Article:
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Gaudiya Math History – The Journey of Gaudiya Math to International Society of Krishna Consciousness

Gaudiya Math was first established by Bhaktisiddhanta Saraswati Thakura (1874 to 1937) to spread Gaudiya Vaishnavism in 1918. The first Math (mutt or ashram) was called Uri Chaitanya Matha and was established in Mayapur, Bengal, India. With the help of his intimate disciples and sheer hard work, several other Mathas came into existence. The history of Gaudiya Math is the journey of the Math to the present International Society of Krishna Consciousness.

Bhaktisiddhanta Saraswati Thakura was the son of Bhaktivinoda Thakura, the scholar and saint, who revitalized Gaudiya Vaishnavism in Bengal in the late 19th Century AD. To fulfill the desire of his father to spread Gaudiya Vaishnavism to every town and village of the world, Bhaktisiddhanta Saraswati Thakura established the Gaudiya Math.

Through Gaudiya Math activities, Gaudiya Vaishnavism in its purest form was spread throughout undivided India.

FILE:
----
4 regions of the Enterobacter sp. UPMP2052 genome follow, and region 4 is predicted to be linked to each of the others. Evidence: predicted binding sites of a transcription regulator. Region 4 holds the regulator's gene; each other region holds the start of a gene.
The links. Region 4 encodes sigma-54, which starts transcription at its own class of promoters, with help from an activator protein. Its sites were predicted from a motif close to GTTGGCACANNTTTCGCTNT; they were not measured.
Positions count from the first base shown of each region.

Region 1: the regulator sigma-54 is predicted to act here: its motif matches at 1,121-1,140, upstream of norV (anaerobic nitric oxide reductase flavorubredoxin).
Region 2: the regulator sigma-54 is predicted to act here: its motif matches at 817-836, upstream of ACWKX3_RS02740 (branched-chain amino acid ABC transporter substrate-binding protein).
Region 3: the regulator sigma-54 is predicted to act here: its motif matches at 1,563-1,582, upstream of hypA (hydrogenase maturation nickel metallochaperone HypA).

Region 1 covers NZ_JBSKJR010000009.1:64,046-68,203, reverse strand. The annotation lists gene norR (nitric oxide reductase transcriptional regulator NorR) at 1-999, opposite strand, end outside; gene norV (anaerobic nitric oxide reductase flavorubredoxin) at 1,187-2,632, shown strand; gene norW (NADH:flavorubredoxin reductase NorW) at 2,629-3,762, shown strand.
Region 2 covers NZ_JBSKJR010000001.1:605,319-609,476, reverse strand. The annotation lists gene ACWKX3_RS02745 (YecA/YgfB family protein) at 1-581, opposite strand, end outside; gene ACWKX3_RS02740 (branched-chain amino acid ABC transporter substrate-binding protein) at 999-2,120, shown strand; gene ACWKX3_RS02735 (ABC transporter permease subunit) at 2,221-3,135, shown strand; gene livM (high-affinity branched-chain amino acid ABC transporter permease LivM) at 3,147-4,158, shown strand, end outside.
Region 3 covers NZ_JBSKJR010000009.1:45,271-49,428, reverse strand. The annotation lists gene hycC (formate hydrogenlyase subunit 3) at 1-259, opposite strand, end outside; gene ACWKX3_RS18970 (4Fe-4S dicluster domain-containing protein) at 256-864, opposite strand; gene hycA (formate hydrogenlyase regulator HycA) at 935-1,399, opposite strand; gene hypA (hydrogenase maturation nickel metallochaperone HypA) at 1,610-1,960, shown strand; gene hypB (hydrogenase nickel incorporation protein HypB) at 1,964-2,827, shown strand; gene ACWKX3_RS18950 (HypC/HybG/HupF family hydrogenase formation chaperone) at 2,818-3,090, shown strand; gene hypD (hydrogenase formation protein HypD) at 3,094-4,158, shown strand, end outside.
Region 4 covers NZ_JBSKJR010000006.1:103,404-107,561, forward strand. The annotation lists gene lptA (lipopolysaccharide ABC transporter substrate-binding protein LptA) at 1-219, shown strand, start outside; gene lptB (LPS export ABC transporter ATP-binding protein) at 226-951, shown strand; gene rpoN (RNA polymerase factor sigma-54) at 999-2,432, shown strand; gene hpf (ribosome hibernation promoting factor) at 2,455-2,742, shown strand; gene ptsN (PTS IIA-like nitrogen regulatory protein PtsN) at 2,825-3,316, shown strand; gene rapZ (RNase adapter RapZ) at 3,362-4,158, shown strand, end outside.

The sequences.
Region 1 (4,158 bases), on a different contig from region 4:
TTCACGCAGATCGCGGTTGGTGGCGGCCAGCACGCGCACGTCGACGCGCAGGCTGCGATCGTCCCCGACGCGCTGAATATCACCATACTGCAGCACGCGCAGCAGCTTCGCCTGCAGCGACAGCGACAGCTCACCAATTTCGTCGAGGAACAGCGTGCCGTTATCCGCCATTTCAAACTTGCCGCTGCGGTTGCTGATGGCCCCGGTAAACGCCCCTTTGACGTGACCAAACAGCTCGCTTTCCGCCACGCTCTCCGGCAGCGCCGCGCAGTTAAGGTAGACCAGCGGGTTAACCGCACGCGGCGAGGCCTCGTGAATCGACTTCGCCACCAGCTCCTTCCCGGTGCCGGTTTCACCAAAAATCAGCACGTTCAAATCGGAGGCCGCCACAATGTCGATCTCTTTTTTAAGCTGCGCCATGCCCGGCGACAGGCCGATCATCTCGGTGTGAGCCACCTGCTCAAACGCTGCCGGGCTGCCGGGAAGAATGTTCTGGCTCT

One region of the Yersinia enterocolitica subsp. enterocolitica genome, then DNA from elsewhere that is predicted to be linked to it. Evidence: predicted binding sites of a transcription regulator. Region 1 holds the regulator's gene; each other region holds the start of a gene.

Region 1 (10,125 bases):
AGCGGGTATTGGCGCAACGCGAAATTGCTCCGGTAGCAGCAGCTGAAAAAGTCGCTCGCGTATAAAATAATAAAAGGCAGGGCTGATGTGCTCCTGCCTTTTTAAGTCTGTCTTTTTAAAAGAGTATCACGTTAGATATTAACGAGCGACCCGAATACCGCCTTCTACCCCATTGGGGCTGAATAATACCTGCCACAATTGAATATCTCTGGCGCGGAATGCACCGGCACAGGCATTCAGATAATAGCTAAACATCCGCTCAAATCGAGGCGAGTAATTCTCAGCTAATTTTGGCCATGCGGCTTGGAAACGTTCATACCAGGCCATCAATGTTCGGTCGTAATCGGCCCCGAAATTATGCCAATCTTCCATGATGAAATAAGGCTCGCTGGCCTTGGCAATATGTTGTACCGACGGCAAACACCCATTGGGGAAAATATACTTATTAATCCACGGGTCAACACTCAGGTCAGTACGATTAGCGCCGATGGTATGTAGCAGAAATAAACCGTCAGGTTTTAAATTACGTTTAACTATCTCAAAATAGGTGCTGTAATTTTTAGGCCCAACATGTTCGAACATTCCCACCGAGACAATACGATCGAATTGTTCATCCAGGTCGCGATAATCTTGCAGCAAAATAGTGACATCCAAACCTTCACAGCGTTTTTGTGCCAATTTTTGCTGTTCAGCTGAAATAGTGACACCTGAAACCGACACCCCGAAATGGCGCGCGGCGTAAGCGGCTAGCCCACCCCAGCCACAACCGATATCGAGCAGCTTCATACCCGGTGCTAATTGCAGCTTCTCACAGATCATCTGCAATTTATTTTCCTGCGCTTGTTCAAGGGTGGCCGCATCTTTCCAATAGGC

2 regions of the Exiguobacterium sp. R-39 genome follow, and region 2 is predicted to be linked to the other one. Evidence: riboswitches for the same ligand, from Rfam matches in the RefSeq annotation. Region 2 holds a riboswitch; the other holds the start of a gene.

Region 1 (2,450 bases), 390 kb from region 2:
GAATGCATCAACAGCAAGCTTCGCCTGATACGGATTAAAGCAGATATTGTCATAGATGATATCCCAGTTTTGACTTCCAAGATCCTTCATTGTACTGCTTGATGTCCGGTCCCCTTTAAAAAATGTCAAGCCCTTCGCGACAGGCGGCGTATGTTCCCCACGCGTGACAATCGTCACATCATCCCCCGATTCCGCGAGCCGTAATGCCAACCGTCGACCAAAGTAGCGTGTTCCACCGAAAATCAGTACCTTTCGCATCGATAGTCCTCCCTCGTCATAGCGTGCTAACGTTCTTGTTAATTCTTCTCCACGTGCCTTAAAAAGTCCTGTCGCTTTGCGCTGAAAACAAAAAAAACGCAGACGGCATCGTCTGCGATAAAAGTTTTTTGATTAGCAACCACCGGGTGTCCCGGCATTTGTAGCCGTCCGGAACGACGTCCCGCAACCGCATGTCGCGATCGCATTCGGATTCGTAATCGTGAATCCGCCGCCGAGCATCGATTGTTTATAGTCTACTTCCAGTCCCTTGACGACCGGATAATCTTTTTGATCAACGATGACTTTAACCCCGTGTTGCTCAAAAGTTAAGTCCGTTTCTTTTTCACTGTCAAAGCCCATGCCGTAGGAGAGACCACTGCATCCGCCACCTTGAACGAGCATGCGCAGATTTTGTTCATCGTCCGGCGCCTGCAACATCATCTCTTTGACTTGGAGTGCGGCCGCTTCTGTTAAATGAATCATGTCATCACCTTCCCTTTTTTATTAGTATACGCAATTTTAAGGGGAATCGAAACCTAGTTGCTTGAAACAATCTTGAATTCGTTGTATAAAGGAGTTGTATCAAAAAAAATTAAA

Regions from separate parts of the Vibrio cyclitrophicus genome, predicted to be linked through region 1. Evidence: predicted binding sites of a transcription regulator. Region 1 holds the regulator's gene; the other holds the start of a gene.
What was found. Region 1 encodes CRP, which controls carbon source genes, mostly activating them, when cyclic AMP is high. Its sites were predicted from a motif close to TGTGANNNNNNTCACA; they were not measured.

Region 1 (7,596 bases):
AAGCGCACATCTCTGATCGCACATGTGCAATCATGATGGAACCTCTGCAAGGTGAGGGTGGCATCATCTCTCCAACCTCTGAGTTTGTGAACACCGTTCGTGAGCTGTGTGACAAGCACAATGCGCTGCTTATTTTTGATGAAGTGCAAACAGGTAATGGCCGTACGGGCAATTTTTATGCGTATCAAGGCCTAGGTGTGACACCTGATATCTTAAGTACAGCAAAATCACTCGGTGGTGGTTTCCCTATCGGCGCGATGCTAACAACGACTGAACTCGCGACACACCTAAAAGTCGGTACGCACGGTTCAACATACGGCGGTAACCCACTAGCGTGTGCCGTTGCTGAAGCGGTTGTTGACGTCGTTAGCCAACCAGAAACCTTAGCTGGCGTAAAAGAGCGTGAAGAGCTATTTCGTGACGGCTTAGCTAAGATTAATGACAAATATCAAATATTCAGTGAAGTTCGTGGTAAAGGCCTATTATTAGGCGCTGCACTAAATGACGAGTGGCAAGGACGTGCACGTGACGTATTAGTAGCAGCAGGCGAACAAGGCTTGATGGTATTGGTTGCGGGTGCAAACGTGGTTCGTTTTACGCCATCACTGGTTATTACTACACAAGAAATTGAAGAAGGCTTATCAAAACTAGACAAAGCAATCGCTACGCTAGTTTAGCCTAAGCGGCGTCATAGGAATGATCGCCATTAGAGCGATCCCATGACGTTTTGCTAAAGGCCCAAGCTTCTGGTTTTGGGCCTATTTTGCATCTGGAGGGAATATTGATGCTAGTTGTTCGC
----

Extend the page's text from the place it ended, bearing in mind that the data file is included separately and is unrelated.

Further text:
In a span on nineteen years, 64 Gaudiya Mathas, as they came to be called, were set up all over India.
In 1922, the Gaudiya Matha began publishing a magazine called ‘The Gaudiya’. It soon became the popular spiritual magazine in Bengal.

Gaudiya Math then published entire twelve cantos of Srimad Bhagavad Purana. This voluminous work was due to the dedication of Bhaktisiddhanta Saraswati Thakura and the work was included traditional commentaries.

In 1926, Gaudiya Math began publishing a weekly spiritual magazine titled Nadiya Prakas and this later became a daily newspaper in both English and Bengali.

In 1927, a third periodical was released by the Gaudiya Math, this was titled ‘The Harmonist’, and it was published Hindi, Sanskrit and English.

Gaudiya Math soon started translating Sanskrit classics into Bengali and English. Many temples were renovated and newly built under the expert guidance of the Math.

The Math gave special emphasis on printing of book. Bhaktisiddhanta Saraswati Thakura called them Brhat Mridanga – the great drum.

He used to say, “A drum played during kirtana (spiritual prayer meeting) can be heard only for a couple of blocks, a mile at the most. But the Great Drum, known as the printing press, can be heard all over the world.”

In 1933, Gaudiya Matha was established in Europe in Kensington, London. The activities of Matha soon reached Germany and France.

In January 1, 1937, Bhaktisiddhanta Saraswati Thakura took Samadhi and the work of the Math was taken over by Abhay Charan De, a married disciple of Bhaktisiddhanta Saraswati. He later adopted the monk’s life and in 1965 went to Europe to follow up the work there.

In 1966, Abhay Charan De founded the International Society of Krishna Consciousness based on the teachings of Bhaktisiddhanta Saraswati Thakura.